What parent sends their 6-year-old to sleep-away camp? The idea sounds old-fashioned and cold to me, like British boarding school for boys in short pants. But the number of children under 9 who go to overnight camp is rising. And while many assume that parents who send their young kids to camp do so to make the summer easier for themselves—because they're working too hard or in the throes of a divorce—that's not really the case. Overnight camp isn't for every 6-year-old, but for a hearty subset, a summer sleeping on the top bunk and making God's eyes with fellow sprites can be heavenly. The reason more children this age don't go is that the parents, not the kids, aren't ready.
Seventy-nine percent of the overnight camps that responded to a survey last year by the American Camping Association reported growing or steady numbers of campers in the under-9 set. The jump wasn't big—two-thirds of the camps reported increases of between 1 percent and 7 percent—but it's part of a decade-long upward trend. The ACA lists 54 sleep-away camps around the country (out of almost 2,400) that take children starting at 6, for anywhere from one week to eight weeks. So much for the idea that camp for children this young is something out of Dickens.
But if the ranks of pint-size campers are increasing, there is still a stigma attached to choosing sleep-away camp for the youngest. "Most children will feel abandoned or sent away, rather than sent to have a good time," the child psychologist Vivian Friedman wrote in a disapproving column in the Birmingham News. "The children sent away at this young age typically have little time with or nurturance from parents during the school year. They are already vulnerable children." This pretty much matched my own thoughts. Parenting is all too often about affirming one's own uncertain choices by looking down your nose at the choices of others ("At least I'd never do that!" we comfort ourselves). Overnight camp for first- and second-graders seemed like one of those dividing lines to me—a way to tell the devoted parents from the ones who are eager to outsource their kids.
I should have known better, because my husband, Paul, who has loving and attentive parents, went to overnight camp when he was 7. His parents sent him (with his older brother and a cousin) because they had such fond memories of camp. He didn't feel shipped off. Camp is where he won the blue ribbon for most accurate soccer kick. Paul thinks my notion that 6 is too young for overnight camp is ridiculous. As a teenager, he worked as a counselor in a cabin of 6-year-olds. Sure, they wet the bed. But he doesn't remember a lot of homesickness. He remembers them singing "The Green Grass Grew All Around" in the dining hall.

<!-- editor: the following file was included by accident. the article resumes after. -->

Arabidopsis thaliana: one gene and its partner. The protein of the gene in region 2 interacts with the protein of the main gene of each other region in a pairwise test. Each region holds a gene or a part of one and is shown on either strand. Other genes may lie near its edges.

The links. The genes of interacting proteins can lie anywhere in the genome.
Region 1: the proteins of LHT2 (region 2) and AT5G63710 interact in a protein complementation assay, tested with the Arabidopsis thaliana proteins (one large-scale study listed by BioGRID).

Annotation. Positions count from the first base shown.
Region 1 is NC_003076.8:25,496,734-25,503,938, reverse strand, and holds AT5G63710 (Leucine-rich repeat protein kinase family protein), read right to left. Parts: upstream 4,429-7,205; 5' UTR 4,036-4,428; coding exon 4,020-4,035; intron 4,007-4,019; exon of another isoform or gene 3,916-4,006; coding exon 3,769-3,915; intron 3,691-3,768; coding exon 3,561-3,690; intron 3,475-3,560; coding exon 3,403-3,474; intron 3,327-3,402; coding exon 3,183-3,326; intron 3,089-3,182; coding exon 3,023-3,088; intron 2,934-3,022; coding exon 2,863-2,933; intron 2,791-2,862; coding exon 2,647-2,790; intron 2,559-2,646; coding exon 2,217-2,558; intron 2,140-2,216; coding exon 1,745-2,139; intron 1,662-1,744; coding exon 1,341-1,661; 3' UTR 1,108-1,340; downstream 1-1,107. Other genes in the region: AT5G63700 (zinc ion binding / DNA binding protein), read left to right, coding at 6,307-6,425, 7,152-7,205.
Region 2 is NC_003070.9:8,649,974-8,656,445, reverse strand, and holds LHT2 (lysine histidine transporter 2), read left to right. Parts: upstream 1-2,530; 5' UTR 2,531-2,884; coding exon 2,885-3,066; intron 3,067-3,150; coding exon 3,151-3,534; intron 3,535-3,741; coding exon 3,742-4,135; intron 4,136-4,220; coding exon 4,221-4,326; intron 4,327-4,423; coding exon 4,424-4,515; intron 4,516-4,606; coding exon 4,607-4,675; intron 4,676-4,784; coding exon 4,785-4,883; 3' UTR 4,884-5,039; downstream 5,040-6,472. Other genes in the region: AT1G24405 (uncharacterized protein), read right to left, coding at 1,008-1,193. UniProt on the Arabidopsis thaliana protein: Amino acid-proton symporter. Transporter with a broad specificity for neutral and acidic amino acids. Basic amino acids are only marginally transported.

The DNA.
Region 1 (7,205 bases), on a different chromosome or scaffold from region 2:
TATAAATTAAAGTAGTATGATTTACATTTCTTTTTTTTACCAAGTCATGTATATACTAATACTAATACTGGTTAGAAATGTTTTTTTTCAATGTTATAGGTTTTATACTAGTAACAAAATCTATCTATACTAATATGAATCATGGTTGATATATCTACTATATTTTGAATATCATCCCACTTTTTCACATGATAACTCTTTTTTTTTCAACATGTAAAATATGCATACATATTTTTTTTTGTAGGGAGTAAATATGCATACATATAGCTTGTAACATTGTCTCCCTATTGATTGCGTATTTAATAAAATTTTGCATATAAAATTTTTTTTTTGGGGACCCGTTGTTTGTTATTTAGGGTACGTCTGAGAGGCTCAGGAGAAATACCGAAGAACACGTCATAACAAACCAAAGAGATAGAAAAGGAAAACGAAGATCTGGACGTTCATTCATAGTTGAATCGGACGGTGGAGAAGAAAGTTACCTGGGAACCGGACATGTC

The six camp directors I called had similar perspectives. They were careful to say that they tailor the activities they offer to the interests of a younger age group—"You don't do mountain biking and zip line with 6-year-olds," one remarked. They also hire more counselors, to bring down staff-camper ratios to 5-to-1 or 3-to-1, and seek out counselors for the youngest cabins who are especially attuned to little kids' needs. "They have to have a little bit of Momma in them," said Si Ragsdale, the longtime owner of Camp Stewart for Boys in Hunt, Texas. If you take these precautionary steps, you end up with a fairly content group of 6- and 7–year-olds, the directors reported. Several said that young kids often have an easier time adjusting to camp than their older peers. Camp becomes their frame of reference more quickly, and they are not necessarily more prone to homesickness. Because of their ability to adjust, they may be less likely to pine for Mom than a 10- or 11-year-old who has never been away from home before.
You can discount the testimony of the directors as self-serving. On the other hand, if younger campers routinely dissolved into puddles of weepy neediness, most camps would probably scrap their 6-year-old cabins. The hassle factor would be too high, and parents would hear tales of woe and stop applying.
The camp directors were unanimous on another point: Parents who send young kids to camp aren't more likely to be divorced, or careerist professionals. They include plenty of intact families and stay-at-home moms. "The only common thread I see is that parents who went to camp when they were young, and enjoyed it, tend to select it for their young children," said Rodger Popkin, co-owner and director for 35 years of Blue Star Camps in Hendersonville, N.C., and a past president of the American Camping Association. His statement was representative; the directors also said that younger siblings often start camp at an earlier age because their older siblings have come home raving. In other words, parents generally don't dump their young kids at camp to be rid of them. They send them as a gift (after all, this is an experience that can cost $1,000 a week). And, if anything, most tend to be overcautious about whether their children are ready to be away from home.
That group includes me. Our 6-year-old, Eli, is going to a day camp this summer in the Maryland woods. He's nervous—"What if a deer gets stuck in the pool?" he asked the other night. But he also can't quite believe his luck: He gets to shoot a bow and arrow and, yes, a BB gun, with our endorsement. Still, I would never have sent Eli to sleep-away camp. Not this summer and not for the next, and I'm not sure how many more. Paul thinks this is my problem. And Eli seems to as well. When I asked him how old he wants to be before he might go to overnight camp, he said, "Maybe 9." "Why?," I asked. "It'll be easier then, probably. And you'll get to have a few more years with me." Give that boy a blue ribbon.
A version of this article also appears in the Outlook section of the Sunday Washington Post.